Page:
I've been thinking about homesickness lately. I haven't been outside of Southern California for more than 3 weeks at a time. Ever. Chris and I have been fortunate to live within an hours drive of our hometown for nearly all of our adult lives. The majority of our family and friends still live in the same area.
To put it bluntly, leaving will be a shock, I think. A traumatic event.
Facebook and Skype will make it easier, no doubt. But still, there's nothing like the warm hug of a loved one -- the way laughter bounces off the walls at the memory of a shared experience.
How will I cope when I start missing you people? I honestly don't know. That's the scary part.
The truth is, since Chris and I don't have kids of our own, I've spent the last 20 years trying people on for size -- auditioning them for that rare title of "Someone I Would Like To Still Have As A Friend When I'm Living at Leisure World in 30 Years." I see friendships as an investment in my future happiness. Connection is everything to me.
The problem with the sailing/cruising life is every new person I meet -- whether a fellow sailor or a warm Mexican family in Puerta Vallarta that welcomes me into their home and lets me play with their children -- is someone I will need to say goodbye to when we shove off and head to the next port.
Ouch. "Goodbye." That most inconvenient and unwelcome of all words.
I'm going to have to find an uneasy acceptance of the fact that when I say "goodbye" to the amazing people I meet during our travels, chances are good that I will probably never see them again. And that needs to be OK.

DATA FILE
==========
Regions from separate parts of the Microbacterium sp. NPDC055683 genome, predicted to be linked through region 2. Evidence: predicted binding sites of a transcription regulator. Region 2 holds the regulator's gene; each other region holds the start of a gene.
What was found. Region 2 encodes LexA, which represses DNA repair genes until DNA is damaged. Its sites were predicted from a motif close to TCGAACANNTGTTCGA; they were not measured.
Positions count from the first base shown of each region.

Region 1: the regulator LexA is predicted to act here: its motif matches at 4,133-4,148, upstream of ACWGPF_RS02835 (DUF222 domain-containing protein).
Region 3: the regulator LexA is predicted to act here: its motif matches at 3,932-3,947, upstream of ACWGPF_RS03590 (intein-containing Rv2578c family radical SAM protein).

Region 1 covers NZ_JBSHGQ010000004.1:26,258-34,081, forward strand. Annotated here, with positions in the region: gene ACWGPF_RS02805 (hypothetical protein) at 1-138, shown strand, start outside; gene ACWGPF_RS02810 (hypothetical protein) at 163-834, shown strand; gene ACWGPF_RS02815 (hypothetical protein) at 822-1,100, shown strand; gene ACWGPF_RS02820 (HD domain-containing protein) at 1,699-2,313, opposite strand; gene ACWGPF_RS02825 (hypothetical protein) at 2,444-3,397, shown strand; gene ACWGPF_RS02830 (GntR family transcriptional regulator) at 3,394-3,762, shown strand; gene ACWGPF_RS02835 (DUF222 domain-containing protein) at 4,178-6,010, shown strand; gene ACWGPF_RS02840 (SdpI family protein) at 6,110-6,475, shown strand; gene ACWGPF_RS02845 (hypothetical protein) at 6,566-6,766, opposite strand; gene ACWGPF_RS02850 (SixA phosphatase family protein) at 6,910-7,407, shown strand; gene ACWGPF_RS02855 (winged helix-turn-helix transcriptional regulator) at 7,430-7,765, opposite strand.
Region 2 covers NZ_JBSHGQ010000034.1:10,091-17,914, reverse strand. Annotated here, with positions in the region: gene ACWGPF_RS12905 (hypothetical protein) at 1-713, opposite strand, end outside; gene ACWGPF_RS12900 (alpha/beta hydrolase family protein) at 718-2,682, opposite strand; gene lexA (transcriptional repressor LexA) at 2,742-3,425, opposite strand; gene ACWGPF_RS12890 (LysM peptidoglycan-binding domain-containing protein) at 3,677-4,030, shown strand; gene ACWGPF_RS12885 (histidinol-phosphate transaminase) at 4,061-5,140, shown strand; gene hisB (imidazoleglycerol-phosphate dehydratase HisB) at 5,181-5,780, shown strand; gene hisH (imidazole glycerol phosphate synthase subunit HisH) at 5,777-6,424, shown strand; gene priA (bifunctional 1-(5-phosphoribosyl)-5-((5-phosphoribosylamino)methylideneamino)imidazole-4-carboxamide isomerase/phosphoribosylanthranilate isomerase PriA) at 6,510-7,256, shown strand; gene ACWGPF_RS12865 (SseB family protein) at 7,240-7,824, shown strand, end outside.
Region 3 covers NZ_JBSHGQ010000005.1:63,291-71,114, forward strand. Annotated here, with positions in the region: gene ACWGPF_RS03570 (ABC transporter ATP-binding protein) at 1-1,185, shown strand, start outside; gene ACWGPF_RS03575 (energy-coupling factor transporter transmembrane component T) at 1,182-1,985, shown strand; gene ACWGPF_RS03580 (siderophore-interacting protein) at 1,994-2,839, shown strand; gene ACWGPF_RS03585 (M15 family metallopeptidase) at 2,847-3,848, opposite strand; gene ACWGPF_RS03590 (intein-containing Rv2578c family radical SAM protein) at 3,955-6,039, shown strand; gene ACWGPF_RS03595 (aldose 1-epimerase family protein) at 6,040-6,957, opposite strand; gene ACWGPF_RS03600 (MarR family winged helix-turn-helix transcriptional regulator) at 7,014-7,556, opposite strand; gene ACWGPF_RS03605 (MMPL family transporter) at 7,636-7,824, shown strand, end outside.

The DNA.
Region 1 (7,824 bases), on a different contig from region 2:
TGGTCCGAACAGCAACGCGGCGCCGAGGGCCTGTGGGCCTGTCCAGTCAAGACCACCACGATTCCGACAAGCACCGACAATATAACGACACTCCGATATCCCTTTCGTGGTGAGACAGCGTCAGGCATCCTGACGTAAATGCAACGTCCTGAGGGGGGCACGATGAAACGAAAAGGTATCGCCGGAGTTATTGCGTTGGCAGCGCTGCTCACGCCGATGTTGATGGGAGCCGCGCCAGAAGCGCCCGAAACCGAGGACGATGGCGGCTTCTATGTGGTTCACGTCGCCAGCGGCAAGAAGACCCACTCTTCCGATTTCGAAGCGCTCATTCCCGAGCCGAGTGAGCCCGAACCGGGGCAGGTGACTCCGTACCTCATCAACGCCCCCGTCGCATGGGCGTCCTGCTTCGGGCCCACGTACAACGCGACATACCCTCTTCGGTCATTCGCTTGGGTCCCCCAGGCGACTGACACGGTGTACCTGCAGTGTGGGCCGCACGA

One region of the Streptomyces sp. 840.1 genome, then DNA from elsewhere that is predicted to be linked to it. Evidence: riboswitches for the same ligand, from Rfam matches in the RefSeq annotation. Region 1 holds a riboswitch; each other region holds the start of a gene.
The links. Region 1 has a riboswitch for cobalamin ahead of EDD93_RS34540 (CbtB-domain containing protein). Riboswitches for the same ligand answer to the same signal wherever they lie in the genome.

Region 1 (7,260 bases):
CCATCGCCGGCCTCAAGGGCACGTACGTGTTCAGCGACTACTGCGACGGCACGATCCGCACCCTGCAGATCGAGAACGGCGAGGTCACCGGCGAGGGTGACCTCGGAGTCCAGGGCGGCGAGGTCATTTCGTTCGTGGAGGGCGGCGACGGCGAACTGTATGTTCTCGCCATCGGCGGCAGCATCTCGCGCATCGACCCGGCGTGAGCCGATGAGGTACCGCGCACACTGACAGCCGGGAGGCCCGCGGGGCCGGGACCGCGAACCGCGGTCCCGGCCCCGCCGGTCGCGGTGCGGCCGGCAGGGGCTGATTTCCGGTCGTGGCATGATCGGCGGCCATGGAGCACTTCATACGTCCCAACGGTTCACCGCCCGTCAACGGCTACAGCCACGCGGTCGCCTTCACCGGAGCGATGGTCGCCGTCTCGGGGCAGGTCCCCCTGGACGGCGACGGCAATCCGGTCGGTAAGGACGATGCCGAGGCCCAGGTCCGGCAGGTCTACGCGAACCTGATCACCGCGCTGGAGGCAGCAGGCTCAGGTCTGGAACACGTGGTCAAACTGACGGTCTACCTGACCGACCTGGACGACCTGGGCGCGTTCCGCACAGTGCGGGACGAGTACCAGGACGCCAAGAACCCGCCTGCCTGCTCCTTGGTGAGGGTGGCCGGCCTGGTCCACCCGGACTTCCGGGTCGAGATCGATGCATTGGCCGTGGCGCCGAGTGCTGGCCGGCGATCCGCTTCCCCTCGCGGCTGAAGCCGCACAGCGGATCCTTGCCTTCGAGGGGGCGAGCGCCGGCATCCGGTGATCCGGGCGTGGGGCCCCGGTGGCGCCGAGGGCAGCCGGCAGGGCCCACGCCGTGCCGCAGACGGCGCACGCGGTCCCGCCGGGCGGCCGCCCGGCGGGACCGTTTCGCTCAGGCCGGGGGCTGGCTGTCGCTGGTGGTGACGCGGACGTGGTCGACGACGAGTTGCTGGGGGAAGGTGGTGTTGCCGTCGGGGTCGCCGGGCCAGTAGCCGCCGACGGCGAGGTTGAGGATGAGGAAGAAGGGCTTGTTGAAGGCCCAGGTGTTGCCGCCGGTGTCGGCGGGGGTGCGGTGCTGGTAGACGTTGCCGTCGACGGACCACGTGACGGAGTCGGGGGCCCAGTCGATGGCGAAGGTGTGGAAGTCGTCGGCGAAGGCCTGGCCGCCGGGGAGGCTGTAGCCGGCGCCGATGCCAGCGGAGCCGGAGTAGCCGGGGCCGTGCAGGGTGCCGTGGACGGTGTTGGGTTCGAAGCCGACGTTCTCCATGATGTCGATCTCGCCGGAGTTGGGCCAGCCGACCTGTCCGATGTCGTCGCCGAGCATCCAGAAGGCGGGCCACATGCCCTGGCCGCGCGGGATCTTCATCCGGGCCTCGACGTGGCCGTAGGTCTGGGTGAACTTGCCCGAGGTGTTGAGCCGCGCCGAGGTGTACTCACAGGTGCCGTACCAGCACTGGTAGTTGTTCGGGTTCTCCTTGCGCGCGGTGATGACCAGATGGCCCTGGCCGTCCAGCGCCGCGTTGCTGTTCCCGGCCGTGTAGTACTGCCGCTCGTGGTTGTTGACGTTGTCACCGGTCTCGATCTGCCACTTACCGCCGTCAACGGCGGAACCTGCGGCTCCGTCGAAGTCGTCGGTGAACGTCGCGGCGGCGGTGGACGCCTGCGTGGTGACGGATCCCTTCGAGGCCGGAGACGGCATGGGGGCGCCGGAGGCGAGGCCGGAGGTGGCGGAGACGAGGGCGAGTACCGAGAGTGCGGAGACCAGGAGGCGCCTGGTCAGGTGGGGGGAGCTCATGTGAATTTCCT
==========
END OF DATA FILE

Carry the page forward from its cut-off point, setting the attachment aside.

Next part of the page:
I need to make a subtle yet substantial shift in how I view my relationships with others. Instead of seeing every new person as a potential long term friend, I need to say to myself: "I may only know this person for a little while. What experiences can we share? How can I help this person? What can I learn from them?"
Eastern religions teach us that unhealthy attachment can be a source of much human suffering. They also teach us that we are all connected, and for ultimate happiness and well being we should seek our place in the natural flow of things -- a metaphor which fits nicely into the sailing life. :-)
Seasoned and experienced world travelers already know this. They know that while wistfulness will naturally occur when we say goodbye to someone we have grown attached to, what helps is to realize that at the next destination in our travels, we are destined to make the next connection -- to meet the next good friend that we may never see again.
Yikes. This won't be easy, I can tell.
My plan is this: I won't see our travels as "being away from home." I will instead frame it as exploring our greater home -- our planet. It's ALL home. Which really is true, if you have any knowledge at all of astrophysics. Planet Earth and her 7 very sailable oceans is a teeny-tiny rock in a solar system that is one of countless solar systems in the Milky Way galaxy, which is one of billions of galaxies in the expanse of the universe...
If you compare our future travels with those of astronauts, well, by comparison sailing a couple of oceans is nothing. And anyway, friends and family -- you're all going to come visit us at our exotic locales, right? Right? RIGHT? ;-)